When 1000 IBMers and guests assemble under a tent on the grounds of the IBM Research lab in Yorktown Heights, N.Y., this afternoon, they’ll be celebrating a remarkable achievement: the company has been in existence for 100 years. Hopefully, the IBMers will be thinking critically about what it will take for their company to last another century.
The occasion is reminiscent of a much smaller gathering of IBM executives in 1955. About 50 of the company’s top managers had gathered for a 4-day “IBM Executive School” at the Skytop Lodge in the Pocono Mountains, 100 miles west of New York City. The gathering marked the end of one era and the beginning of another. Thomas J. Watson Sr., IBM’s longtime chief executive, praised the men who had been with him in the beginning and urged IBM’s current leaders to set ambitious goals. He told them: “You can’t get anywhere without vision and courage.”
While Watson Sr.’s mood was valedictory, his son, Thomas J. Watson Jr., who was then the CEO, was focused on retooling the organization for the future. The purpose of this meeting, he said, was to lay the groundwork for a new IBM. But, he, too, called on the executives to be bold. He read a quote from architect and urban planner Daniel Burnham, which he kept on his desk as a reminder: “Make no little plans. They have no magic to stir men’s blood, and probably themselves will not be realized. Make big plans; aim and hope and work…” A couple of minutes later, he said of his father: “T.J. Watson has never made a small plan in his life.”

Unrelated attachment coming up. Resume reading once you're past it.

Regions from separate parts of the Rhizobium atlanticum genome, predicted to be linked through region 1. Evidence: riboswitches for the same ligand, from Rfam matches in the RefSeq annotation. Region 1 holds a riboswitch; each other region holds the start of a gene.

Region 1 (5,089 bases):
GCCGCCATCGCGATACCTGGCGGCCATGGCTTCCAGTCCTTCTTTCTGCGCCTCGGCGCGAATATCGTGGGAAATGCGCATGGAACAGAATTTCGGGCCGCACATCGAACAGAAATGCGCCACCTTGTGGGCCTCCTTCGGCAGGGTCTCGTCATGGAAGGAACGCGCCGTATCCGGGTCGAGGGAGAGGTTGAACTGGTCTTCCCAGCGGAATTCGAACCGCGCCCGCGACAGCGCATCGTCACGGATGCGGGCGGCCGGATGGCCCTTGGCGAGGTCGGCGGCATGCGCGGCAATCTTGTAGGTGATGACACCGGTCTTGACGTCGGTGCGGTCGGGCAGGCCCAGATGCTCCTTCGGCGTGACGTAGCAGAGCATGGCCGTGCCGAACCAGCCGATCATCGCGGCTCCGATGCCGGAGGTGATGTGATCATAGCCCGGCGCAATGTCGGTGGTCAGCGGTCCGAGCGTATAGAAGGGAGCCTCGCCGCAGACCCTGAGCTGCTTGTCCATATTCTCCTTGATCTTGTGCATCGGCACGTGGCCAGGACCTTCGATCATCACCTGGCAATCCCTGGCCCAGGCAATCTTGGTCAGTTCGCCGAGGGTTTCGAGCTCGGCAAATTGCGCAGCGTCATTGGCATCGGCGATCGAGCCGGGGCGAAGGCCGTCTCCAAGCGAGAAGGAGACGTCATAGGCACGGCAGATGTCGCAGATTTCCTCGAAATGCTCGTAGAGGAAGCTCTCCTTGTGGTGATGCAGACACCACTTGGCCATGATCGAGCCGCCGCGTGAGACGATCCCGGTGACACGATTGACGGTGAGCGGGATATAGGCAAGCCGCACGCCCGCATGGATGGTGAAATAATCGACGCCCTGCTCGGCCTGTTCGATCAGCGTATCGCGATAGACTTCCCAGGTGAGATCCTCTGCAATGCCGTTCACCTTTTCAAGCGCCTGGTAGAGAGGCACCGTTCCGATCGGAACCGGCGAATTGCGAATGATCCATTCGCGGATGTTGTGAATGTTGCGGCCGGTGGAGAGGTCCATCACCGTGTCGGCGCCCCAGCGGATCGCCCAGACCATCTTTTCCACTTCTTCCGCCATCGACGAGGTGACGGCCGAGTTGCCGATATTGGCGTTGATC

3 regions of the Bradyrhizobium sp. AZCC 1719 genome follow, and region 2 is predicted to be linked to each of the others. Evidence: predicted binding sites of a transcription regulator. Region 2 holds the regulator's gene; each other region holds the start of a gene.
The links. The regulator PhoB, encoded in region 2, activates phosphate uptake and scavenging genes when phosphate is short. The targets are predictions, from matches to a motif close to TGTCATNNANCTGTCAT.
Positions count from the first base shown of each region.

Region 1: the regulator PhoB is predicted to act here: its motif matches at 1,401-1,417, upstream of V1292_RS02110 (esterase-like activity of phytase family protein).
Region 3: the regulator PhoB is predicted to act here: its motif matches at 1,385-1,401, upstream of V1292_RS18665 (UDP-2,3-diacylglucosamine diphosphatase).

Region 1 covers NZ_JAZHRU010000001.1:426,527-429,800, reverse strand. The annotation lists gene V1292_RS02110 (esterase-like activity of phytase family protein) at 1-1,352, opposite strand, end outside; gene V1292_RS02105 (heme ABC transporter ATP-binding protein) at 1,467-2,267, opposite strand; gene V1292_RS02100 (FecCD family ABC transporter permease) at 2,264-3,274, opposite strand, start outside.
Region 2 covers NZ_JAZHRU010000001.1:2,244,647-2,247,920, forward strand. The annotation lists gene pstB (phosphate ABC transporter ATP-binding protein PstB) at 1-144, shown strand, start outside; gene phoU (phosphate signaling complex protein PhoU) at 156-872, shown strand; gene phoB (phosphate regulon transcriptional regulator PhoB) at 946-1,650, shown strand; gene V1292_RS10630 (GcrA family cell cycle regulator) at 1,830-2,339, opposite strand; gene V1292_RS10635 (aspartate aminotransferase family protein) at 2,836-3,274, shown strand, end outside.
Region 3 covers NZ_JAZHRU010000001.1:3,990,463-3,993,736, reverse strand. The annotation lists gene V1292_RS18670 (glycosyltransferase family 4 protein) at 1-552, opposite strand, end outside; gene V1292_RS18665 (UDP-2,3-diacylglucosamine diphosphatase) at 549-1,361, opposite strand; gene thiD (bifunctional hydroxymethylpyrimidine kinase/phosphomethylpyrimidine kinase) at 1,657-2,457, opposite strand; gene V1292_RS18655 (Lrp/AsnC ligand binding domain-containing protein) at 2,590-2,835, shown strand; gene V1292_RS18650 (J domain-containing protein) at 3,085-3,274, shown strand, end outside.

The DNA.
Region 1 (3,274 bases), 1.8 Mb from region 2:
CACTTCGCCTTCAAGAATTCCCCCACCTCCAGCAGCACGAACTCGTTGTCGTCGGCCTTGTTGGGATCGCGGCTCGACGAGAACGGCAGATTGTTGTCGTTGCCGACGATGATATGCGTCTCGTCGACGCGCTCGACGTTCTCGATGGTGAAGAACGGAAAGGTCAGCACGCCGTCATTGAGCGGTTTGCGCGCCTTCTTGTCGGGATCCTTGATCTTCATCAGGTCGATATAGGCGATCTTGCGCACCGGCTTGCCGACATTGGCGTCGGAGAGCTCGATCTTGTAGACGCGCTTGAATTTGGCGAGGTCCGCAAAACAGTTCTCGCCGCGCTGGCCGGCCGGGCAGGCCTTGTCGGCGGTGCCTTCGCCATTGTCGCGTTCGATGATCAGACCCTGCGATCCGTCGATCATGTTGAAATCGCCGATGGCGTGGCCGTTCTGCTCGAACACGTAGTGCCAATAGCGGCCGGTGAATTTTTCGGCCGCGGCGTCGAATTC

It turned out that IBM’s best days were still ahead. The organizational changes that Watson Jr. would put in place in the next few years combined with his huge risky bet on the System 360 mainframe in the early 1960s would establish IBM as a dominant force in the computer industry for decades to some.
IBM’s biggest bet today is its Smarter Planet strategy. By harnessing the power of sensors, networks, analytical software and cloud computing, IBM aims to help companies, communities and governments make the world’s natural and human-made systems work better. It’s difficult to imagine a higher calling for a tech company–nor a more daunting task.
Will IBM persevere for another 100 years? Impossible to predict. But it has a couple of characteristics that seem to promise longevity. First, you will not see complacency among IBM’s executives. The company has internalized the lessons learned in the early 1990s, when it nearly failed. Second, there’s a determination to constantly transform, to survive and thrive–come what may. During an interview for IBM’s centennial book, Making the World Work Better, CEO Sam Palmisano was asked what was the most important lesson that anybody could learn from IBM’s story. He didn’t hesitate: “You have to be willing to change your core, and you have to be ahead of the shift.”
Palmisano was a young executive at the time of IBM’s near-death experience. Since then, he played a leading role in rebuilding IBM and making the big bets that enabled it to thrive again. He personifies the company’s culture. It’s led by people who are hugely ambitious, willing to take risks and absolutely relentless.
Today at the centennial celebration, I expect a next generation of IBM’s leaders to be pondering the company’s future. They’d better be thinking big, too. That’s what it will take for the company to last another 100 years.